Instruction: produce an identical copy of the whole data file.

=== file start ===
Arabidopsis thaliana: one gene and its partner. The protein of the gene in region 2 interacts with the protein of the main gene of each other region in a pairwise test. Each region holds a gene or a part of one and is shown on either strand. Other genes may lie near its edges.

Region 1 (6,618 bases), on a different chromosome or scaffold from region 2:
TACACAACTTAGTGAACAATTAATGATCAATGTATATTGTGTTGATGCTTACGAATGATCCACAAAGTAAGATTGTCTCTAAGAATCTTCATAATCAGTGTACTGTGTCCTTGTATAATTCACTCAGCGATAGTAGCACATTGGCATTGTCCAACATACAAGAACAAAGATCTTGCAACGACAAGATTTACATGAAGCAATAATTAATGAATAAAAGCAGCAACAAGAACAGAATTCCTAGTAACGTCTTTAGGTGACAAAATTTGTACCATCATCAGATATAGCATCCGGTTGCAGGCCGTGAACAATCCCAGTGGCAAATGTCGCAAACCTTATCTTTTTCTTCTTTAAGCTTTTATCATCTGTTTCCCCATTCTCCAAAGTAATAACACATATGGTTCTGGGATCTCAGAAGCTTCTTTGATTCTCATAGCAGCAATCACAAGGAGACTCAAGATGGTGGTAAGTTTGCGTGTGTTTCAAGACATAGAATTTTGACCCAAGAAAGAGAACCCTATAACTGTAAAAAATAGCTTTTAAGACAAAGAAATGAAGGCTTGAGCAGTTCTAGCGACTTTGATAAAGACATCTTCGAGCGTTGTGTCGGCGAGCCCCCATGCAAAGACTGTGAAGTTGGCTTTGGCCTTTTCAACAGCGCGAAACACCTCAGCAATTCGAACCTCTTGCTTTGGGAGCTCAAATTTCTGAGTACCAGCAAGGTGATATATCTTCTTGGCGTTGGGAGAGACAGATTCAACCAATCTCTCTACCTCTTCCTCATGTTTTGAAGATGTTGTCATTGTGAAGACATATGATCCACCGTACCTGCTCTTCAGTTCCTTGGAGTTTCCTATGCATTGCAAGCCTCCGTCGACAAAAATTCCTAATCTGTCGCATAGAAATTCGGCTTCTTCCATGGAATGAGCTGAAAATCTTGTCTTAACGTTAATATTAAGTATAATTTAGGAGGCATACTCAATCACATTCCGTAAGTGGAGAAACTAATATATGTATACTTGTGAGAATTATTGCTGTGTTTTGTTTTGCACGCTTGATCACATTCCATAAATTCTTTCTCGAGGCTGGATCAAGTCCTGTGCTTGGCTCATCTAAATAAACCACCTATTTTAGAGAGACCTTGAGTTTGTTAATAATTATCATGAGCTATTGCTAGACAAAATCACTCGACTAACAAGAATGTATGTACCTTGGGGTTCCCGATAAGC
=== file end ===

Arabidopsis thaliana: one gene and its partner. The protein of the gene in region 2 interacts with the protein of the main gene of each other region in a pairwise test. Each region holds a gene or a part of one and is shown on either strand. Other genes may lie near its edges.

Region 1 (6,618 bases), on a different chromosome or scaffold from region 2:
TACACAACTTAGTGAACAATTAATGATCAATGTATATTGTGTTGATGCTTACGAATGATCCACAAAGTAAGATTGTCTCTAAGAATCTTCATAATCAGTGTACTGTGTCCTTGTATAATTCACTCAGCGATAGTAGCACATTGGCATTGTCCAACATACAAGAACAAAGATCTTGCAACGACAAGATTTACATGAAGCAATAATTAATGAATAAAAGCAGCAACAAGAACAGAATTCCTAGTAACGTCTTTAGGTGACAAAATTTGTACCATCATCAGATATAGCATCCGGTTGCAGGCCGTGAACAATCCCAGTGGCAAATGTCGCAAACCTTATCTTTTTCTTCTTTAAGCTTTTATCATCTGTTTCCCCATTCTCCAAAGTAATAACACATATGGTTCTGGGATCTCAGAAGCTTCTTTGATTCTCATAGCAGCAATCACAAGGAGACTCAAGATGGTGGTAAGTTTGCGTGTGTTTCAAGACATAGAATTTTGACCCAAGAAAGAGAACCCTATAACTGTAAAAAATAGCTTTTAAGACAAAGAAATGAAGGCTTGAGCAGTTCTAGCGACTTTGATAAAGACATCTTCGAGCGTTGTGTCGGCGAGCCCCCATGCAAAGACTGTGAAGTTGGCTTTGGCCTTTTCAACAGCGCGAAACACCTCAGCAATTCGAACCTCTTGCTTTGGGAGCTCAAATTTCTGAGTACCAGCAAGGTGATATATCTTCTTGGCGTTGGGAGAGACAGATTCAACCAATCTCTCTACCTCTTCCTCATGTTTTGAAGATGTTGTCATTGTGAAGACATATGATCCACCGTACCTGCTCTTCAGTTCCTTGGAGTTTCCTATGCATTGCAAGCCTCCGTCGACAAAAATTCCTAATCTGTCGCATAGAAATTCGGCTTCTTCCATGGAATGAGCTGAAAATCTTGTCTTAACGTTAATATTAAGTATAATTTAGGAGGCATACTCAATCACATTCCGTAAGTGGAGAAACTAATATATGTATACTTGTGAGAATTATTGCTGTGTTTTGTTTTGCACGCTTGATCACATTCCATAAATTCTTTCTCGAGGCTGGATCAAGTCCTGTGCTTGGCTCATCTAAATAAACCACCTATTTTAGAGAGACCTTGAGTTTGTTAATAATTATCATGAGCTATTGCTAGACAAAATCACTCGACTAACAAGAATGTATGTACCTTGGGGTTCCCGATAAGC